There has of course been one spectacular return to Parliament: I refer, of course, to the Business Secretary, or, to give him his full title, Baron Mandelson of Foy in the County of Herefordshire and of Hartlepool in the County of Durham—it is good to know he is not taken with the trappings of office. On Saturday, the Business Secretary said that the Prime Minister was like Moses, and was going to lead people

I know that I do not have to remind the son of the manse that Moses never actually made it to the promised land, and he was not responsible for an economic mess, either.

The Peter Mandelson who on Saturday described the Prime Minister as Moses cannot possibly be the same Peter Mandelson who was reported on Sunday in the following way: we read that the late Hugo Young, after long lunches with Peter Mandelson, would write in his diary that senior Labour figures had described the Prime Minister as

I am sure that at some stage the real Peter Mandelson will stand up.

As well as those who have left us and those who have returned, there is of course one person who is here despite the best efforts of the Government, and that is my hon. Friend the Member for Ashford (Damian Green). [ Interruption. ] I hope there is something— [ Interruption. ]

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Mr. Speaker: Order.

Mr. Cameron: I mentioned the Whips spread about the Chamber, and they have already started their shouting. Labour MPs used to shout for free; they now have to be paid to do it. I hope there is something we can all agree on: Parliament is here to call the Government to account, to question, to challenge and to publish information that is in the public interest. That is why we are here. Is not that what the ceremony this morning is all about? When we slam the door in the face of the Queen’s representative and assert the right of the public to challenge the Government and to know the truth about the country we live in, that is Parliament doing its job.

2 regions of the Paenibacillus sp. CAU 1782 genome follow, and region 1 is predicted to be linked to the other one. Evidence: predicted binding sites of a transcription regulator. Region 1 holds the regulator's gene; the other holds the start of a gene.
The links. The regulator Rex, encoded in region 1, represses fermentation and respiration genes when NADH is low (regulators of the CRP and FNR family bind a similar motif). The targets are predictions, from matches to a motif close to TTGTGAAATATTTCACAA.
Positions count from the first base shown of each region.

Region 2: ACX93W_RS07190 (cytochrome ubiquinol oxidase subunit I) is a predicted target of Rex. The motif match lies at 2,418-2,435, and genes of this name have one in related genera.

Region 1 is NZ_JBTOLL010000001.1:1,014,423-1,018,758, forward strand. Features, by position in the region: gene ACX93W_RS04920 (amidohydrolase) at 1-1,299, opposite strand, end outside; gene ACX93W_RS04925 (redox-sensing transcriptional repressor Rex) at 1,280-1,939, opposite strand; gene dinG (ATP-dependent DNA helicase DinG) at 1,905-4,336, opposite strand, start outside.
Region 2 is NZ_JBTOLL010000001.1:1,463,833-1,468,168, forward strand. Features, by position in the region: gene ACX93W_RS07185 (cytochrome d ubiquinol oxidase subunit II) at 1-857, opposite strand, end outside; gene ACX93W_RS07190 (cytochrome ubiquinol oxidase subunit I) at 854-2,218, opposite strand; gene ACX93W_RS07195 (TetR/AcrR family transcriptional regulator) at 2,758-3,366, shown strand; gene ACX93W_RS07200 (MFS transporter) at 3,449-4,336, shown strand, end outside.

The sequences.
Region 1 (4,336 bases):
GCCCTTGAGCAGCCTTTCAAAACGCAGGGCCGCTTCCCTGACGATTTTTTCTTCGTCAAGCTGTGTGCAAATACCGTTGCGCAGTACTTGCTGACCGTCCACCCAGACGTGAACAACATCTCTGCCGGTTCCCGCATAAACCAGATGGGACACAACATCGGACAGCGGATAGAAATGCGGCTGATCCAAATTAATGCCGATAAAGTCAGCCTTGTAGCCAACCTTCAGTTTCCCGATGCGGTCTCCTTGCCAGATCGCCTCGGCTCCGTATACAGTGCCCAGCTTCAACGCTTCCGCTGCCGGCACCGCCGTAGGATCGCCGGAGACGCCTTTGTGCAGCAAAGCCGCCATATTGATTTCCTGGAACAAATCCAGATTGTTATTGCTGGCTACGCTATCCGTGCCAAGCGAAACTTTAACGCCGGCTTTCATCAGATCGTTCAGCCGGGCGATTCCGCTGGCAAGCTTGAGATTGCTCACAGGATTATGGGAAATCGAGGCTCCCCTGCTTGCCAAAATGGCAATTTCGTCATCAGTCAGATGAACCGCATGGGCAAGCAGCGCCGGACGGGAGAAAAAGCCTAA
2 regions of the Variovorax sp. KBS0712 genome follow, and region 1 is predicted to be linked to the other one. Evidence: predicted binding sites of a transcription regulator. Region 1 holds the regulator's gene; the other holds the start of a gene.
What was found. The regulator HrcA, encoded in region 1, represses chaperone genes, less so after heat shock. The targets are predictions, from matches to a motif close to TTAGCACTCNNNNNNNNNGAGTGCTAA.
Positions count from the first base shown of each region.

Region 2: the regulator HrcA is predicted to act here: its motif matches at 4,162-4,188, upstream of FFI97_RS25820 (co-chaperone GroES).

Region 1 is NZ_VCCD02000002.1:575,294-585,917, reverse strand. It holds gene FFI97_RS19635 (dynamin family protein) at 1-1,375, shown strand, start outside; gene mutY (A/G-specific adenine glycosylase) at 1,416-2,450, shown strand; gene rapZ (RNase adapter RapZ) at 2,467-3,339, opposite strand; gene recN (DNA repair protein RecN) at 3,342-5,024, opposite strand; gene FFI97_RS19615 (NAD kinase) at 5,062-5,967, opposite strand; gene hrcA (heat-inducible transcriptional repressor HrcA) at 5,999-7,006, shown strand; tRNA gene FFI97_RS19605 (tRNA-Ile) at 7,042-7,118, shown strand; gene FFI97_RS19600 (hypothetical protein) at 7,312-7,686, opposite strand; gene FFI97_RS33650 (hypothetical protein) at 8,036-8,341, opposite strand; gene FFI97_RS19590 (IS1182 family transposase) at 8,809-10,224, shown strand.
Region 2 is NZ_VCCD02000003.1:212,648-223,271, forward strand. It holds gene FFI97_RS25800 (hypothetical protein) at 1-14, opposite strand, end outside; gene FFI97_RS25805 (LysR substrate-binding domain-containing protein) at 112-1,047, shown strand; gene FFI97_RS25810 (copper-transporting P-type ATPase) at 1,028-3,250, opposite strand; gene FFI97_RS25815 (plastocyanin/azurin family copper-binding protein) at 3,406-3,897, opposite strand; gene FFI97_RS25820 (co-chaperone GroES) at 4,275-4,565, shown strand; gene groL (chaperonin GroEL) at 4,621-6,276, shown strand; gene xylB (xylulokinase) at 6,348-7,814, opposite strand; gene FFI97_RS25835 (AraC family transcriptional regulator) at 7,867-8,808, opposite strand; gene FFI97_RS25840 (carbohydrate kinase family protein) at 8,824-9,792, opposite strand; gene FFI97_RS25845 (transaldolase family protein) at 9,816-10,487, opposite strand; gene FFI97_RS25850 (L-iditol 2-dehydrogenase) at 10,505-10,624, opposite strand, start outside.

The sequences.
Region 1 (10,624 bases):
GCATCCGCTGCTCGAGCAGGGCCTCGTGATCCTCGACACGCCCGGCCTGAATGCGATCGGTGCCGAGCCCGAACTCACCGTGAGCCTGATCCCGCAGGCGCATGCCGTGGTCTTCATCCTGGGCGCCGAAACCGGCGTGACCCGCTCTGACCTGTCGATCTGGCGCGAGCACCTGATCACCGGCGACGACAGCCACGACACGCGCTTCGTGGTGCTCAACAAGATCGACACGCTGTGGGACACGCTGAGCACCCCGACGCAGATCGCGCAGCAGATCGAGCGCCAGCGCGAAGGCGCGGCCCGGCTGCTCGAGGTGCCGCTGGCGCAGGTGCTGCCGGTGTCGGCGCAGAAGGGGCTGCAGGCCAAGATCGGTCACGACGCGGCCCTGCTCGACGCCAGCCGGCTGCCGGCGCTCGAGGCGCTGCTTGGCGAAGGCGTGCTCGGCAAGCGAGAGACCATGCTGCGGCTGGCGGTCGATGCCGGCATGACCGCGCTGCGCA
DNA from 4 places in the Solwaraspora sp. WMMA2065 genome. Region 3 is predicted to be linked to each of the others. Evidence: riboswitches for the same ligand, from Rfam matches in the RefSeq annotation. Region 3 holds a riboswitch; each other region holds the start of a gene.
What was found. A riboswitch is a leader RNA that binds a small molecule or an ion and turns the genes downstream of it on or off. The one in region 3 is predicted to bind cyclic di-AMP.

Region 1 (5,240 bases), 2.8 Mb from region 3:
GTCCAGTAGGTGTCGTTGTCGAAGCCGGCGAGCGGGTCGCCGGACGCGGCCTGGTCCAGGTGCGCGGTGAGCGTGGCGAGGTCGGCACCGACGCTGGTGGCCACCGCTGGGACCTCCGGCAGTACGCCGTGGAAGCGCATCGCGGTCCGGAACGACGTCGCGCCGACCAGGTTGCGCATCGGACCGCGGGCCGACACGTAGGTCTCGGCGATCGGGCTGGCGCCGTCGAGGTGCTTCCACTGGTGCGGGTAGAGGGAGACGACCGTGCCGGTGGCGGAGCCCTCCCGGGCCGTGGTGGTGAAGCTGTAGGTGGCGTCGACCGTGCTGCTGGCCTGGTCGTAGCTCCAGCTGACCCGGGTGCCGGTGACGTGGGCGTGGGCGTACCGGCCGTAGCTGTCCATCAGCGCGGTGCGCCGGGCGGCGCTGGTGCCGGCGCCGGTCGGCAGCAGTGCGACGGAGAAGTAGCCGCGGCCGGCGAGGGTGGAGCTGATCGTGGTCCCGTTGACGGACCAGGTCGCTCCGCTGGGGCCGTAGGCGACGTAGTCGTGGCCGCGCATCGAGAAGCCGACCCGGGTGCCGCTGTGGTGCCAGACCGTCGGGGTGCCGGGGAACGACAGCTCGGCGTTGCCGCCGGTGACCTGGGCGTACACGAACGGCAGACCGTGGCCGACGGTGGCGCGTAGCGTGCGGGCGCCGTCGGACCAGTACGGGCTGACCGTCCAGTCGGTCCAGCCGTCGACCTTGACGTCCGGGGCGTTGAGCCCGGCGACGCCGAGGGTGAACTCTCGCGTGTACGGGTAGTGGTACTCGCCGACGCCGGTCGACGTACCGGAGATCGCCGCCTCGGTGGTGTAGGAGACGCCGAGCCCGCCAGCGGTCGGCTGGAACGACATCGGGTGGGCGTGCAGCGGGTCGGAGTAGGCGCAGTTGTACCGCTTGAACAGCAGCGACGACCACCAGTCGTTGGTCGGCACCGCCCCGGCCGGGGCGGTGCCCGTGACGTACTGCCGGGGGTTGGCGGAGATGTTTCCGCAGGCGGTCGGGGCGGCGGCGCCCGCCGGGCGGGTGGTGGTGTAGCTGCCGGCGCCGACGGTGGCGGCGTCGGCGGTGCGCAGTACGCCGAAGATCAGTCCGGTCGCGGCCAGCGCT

Michael Jabez Foster (Hastings and Rye) (Lab): When did the right hon. Gentleman first know that his immigration spokesman was receiving information from a mole at the Home Office?

Mr. Cameron: What I have explained over and over again is that the information published by my hon. Friend has nothing to do with national security and everything to do with revealing the fact that the Government have tried to cover up information. Let me invite the hon. Gentleman to intervene again if he can tell me which of the stories put into the public domain the public do not have a right to know. Do we not have a right to know that the security industry is riddled with illegal immigration? Do we not have a right to know that the Home Office is looking at voting figures for Labour MPs that should be in the Whips Office? Do we not have a right to know that this House has been employing people who should not be here? Those are things the public have a right to know and my hon. Friend was entirely right to publish them.

I want to focus—

Several hon. Members rose